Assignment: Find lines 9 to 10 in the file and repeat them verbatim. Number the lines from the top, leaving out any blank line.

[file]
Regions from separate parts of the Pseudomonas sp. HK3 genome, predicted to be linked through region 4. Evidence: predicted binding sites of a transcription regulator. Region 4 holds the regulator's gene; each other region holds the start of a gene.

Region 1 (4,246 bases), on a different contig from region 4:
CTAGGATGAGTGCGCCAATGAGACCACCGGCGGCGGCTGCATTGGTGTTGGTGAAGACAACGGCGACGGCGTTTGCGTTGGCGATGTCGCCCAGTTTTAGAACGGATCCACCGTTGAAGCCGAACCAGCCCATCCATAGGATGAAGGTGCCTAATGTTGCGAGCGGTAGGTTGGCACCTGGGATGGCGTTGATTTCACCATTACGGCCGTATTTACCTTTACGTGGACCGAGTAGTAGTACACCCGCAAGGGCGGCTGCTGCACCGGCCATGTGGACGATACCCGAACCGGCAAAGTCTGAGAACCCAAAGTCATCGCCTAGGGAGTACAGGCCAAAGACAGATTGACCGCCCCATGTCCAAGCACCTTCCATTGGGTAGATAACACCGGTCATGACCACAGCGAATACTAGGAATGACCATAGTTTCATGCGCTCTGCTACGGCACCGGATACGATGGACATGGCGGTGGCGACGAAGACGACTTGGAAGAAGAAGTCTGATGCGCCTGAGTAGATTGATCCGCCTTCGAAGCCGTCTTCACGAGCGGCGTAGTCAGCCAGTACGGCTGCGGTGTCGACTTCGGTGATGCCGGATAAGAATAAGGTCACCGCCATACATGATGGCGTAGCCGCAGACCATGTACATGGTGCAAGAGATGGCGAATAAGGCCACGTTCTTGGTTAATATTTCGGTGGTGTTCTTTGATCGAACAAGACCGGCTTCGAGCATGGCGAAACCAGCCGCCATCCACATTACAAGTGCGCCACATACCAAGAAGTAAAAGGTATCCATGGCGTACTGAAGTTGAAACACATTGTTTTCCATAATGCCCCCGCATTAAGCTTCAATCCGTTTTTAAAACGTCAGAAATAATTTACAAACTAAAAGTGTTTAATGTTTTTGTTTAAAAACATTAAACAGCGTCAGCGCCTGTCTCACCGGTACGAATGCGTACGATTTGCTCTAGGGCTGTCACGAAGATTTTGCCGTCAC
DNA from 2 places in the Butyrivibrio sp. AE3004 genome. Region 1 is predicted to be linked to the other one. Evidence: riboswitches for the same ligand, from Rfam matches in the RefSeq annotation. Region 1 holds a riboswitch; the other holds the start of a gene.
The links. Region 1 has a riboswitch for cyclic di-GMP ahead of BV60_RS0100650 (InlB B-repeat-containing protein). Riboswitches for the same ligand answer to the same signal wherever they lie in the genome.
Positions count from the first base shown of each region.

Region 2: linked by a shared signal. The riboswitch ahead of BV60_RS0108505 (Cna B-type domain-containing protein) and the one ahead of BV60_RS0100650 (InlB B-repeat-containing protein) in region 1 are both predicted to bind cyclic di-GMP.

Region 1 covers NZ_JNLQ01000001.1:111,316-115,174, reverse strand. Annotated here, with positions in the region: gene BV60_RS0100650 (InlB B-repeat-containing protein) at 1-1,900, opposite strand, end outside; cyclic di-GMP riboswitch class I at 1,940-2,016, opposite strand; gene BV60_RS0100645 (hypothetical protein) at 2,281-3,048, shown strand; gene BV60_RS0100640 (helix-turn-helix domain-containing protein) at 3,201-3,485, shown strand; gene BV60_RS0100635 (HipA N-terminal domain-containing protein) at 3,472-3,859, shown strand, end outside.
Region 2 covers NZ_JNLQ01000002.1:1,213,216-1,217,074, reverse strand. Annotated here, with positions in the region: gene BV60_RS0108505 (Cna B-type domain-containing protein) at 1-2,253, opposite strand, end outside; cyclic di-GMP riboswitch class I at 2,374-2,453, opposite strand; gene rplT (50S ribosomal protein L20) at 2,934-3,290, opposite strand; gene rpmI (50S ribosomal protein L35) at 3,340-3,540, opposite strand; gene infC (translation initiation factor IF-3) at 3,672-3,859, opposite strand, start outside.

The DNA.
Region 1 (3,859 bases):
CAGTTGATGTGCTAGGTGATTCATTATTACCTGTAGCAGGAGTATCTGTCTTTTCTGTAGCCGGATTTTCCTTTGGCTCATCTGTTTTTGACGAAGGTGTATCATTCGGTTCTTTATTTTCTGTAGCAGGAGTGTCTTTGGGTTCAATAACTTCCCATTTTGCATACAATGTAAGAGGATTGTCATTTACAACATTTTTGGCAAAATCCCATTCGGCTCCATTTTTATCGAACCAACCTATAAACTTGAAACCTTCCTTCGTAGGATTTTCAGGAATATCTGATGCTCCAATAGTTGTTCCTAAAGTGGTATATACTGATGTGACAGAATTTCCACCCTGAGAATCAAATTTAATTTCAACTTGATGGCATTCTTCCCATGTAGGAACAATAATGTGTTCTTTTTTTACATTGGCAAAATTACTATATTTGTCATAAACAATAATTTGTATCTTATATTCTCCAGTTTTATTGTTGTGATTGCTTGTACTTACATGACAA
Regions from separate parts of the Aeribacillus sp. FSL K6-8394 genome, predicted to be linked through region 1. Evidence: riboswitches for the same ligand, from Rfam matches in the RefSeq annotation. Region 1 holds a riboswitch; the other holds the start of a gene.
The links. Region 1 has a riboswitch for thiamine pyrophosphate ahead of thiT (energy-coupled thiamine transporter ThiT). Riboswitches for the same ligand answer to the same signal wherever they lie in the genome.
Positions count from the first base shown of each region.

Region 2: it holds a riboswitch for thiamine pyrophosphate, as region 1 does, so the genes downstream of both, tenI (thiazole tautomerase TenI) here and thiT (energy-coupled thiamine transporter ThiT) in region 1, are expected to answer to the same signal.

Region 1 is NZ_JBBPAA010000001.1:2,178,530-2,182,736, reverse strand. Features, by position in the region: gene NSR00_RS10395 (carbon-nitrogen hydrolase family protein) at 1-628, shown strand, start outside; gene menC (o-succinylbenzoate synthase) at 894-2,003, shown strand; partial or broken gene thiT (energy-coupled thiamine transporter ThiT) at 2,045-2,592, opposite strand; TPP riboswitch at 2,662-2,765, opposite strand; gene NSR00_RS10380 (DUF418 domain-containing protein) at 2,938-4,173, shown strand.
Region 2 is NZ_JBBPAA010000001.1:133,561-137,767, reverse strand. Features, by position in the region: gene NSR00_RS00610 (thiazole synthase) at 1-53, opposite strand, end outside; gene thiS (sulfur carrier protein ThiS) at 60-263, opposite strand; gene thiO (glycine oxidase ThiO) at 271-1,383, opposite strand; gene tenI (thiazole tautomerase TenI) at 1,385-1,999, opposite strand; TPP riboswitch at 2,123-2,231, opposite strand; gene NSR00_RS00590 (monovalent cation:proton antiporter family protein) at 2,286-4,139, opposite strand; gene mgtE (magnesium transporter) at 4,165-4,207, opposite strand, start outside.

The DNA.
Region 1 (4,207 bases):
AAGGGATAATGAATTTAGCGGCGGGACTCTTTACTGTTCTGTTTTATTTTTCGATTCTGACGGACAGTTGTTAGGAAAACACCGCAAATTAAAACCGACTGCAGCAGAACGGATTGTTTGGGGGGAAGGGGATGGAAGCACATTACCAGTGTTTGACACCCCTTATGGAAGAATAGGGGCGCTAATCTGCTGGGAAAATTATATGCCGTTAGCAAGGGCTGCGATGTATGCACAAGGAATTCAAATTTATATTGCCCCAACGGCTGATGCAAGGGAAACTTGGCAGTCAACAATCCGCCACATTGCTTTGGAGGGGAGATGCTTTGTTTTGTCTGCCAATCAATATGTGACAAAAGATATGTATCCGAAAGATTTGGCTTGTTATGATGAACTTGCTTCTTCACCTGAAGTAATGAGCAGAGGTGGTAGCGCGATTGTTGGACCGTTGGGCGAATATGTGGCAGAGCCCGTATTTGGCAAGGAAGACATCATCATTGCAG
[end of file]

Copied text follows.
Region 2 covers NZ_JNLQ01000002.1:1,213,216-1,217,074, reverse strand. Annotated here, with positions in the region: gene BV60_RS0108505 (Cna B-type domain-containing protein) at 1-2,253, opposite strand, end outside; cyclic di-GMP riboswitch class I at 2,374-2,453, opposite strand; gene rplT (50S ribosomal protein L20) at 2,934-3,290, opposite strand; gene rpmI (50S ribosomal protein L35) at 3,340-3,540, opposite strand; gene infC (translation initiation factor IF-3) at 3,672-3,859, opposite strand, start outside.

The DNA.